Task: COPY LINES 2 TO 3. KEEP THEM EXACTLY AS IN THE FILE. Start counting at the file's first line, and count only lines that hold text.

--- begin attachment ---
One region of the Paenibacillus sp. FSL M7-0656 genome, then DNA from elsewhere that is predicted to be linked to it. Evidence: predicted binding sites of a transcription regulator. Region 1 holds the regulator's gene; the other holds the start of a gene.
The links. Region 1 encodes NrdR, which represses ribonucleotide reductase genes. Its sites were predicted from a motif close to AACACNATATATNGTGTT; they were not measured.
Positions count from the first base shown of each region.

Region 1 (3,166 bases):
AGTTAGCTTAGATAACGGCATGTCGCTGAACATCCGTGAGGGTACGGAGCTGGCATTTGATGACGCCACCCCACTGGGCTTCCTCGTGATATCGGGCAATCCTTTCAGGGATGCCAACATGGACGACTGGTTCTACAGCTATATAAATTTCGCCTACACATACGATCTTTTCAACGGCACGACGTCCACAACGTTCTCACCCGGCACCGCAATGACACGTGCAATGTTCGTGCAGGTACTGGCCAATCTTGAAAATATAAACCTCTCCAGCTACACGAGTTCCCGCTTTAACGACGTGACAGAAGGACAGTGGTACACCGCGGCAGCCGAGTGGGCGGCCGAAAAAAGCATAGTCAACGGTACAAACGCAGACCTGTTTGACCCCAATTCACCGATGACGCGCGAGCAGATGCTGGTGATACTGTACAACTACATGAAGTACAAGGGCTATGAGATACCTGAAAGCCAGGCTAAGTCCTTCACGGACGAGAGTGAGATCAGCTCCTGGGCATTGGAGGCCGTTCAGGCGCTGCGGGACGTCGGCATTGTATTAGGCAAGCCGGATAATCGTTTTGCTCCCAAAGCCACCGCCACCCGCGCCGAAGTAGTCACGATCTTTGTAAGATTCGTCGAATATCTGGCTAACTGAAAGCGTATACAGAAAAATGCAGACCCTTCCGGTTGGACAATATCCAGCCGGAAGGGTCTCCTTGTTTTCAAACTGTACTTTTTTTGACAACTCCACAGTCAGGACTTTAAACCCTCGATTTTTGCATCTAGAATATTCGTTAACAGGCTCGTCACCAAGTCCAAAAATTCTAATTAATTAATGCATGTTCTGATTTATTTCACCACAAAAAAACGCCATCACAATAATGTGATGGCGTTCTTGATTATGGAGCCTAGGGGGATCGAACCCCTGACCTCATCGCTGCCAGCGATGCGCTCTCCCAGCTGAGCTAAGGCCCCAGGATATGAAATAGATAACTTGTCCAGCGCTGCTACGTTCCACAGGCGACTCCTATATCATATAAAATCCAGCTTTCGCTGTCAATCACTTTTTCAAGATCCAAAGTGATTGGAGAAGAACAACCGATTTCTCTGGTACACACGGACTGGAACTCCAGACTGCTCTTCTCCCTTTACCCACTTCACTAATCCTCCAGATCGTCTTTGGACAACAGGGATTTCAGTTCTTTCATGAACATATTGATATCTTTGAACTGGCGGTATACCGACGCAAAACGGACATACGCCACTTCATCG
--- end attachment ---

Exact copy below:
The links. Region 1 encodes NrdR, which represses ribonucleotide reductase genes. Its sites were predicted from a motif close to AACACNATATATNGTGTT; they were not measured.
Positions count from the first base shown of each region.